Hours later, I suppose, have passed. My mother, my father, Thomas and Aiden clamor their way into my room. For some reason, Aiden feels the need to touch everything in my room, while he speaks about his day riding snowmobiles in the mountains and sitting in hot springs. I sit in my bed and watch him laugh as he describes the funny faces, the odd looking bodies of the people they saw in the hot springs. His face is angular and his smile is jubilant. My mother brings me a container of pea soup and a tuna fish sandwich. She places it on the night table by the bed. The pea soup is beyond hot, so I put it aside. My father takes a bite of my sandwich and then passes it to me. I look at him and I wonder why he needs to eat my food. I have forgotten that awful habit of his. I put the sandwich to my nose and it stinks like fish, I put it down on the table. I can’t remember when I have eaten last. I try to think if I am hungry. I know that I am boiling hot, but I can’t think if I am hungry or not. I can’t feel what I am feeling with them staring at me like that.
I see my mother biting her cuticles as she sits next to my father at the end of my bed. She does this when she is conflicted. I wish she would stop doing that so that she could take my side and not his. She looks haunted with worry as she looks from me to him. They both watch me as I cough. I stick my face in the pillow so I do not make so much noise. I stare at the dark wood paneling and wish they would leave already. I think about my mother and I wonder what did I do to her that she sides with my father and not me? What did I do to make her hate me so much? She and I both know that if my father doesn’t get his way, then he will go his own way and she, like me, doesn’t want him to go that way. She’s with him, and not with me, and if he goes, there is no her, so she stays for him and waits for him to make her a her again, while I pretend that I am not theirs, as they are both not mine. My thoughts are swimming.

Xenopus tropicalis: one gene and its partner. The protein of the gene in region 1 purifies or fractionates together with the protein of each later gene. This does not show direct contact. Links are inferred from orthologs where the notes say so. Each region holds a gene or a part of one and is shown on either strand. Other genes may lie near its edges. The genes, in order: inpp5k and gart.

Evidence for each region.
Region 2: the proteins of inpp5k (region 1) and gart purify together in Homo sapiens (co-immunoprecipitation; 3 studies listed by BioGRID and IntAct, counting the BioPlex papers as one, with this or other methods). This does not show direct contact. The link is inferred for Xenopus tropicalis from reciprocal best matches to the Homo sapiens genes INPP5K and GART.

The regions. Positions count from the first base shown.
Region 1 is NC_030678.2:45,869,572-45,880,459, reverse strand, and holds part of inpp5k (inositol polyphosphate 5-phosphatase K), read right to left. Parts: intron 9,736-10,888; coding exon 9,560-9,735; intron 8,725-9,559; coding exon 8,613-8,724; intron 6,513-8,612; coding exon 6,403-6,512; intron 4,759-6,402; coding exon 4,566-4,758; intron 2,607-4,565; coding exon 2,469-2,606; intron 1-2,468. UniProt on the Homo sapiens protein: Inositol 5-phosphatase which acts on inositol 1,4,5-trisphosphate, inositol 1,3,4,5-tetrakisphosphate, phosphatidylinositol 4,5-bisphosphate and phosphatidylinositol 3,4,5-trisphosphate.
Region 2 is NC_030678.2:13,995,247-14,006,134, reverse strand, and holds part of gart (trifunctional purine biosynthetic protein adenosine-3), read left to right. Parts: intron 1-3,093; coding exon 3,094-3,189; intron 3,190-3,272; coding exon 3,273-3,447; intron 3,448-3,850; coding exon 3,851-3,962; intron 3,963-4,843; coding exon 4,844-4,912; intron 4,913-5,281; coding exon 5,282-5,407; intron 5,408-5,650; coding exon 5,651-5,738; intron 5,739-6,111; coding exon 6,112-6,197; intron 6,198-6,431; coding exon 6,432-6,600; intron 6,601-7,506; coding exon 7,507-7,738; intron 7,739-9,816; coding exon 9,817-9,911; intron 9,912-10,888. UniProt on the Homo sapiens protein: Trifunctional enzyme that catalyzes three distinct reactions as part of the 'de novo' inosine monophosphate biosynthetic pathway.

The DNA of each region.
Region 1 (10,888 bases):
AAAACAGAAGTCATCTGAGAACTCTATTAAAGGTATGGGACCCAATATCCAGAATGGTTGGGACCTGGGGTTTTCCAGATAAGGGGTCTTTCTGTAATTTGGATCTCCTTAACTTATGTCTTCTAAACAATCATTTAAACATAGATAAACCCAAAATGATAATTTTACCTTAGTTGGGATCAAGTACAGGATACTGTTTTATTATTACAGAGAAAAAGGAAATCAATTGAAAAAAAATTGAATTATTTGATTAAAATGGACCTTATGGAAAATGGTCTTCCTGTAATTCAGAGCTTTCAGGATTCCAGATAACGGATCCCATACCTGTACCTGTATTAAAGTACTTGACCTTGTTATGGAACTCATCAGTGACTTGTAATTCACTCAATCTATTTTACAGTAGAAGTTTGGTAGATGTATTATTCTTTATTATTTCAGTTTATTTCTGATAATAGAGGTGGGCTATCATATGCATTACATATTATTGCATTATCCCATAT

The next morning my mother asks me if I want to take a tour of a volcano. I say no, I need to sleep and that I will be fine. I don’t know what I mean when I say this; I just say this so that they will leave me alone. And they do. The door closes and I feel relief as I am finally free to cough as loudly as I want. I sit in the dark and wait. I hear a key turning the lock in the door. I ask who is there and they enter before answering. “Maid Service.” A short woman, wearing a black and white outfit, steps in. She hesitates a moment before stepping too far in. I know she knows that I smell sick by the careful look in her eyes. I also know that she has probably seen this and worse. She asks if she can clean and I don’t know what to say. I can’t reason in my mind how it is that I should answer her. I’m losing the ability to think.
New Year’s Eve. My mother shows me four classic Icelandic sweaters that she has bought to take home. I like these sweaters a lot, they are soft and warm and tastefully designed, in a sparse sort of way. She hands me the smallest sweater because I am the smallest of her daughters. Things are looking up. I will go out tonight. I have not left my bed since we got here. I have, however, been very diligent about taking my pink pellets. I know that if I continue to take them, they will have a positive effect. I can make it through this trip. I must get myself together and go out on New Year’s. My parents’ have spent a lot of money so far on this trip and I don’t want them to think that I am wasting it by staying in my room coughing. I put the lovely crème anglais and gray sweater on and wait for my father to come knocking on our door to take us away again.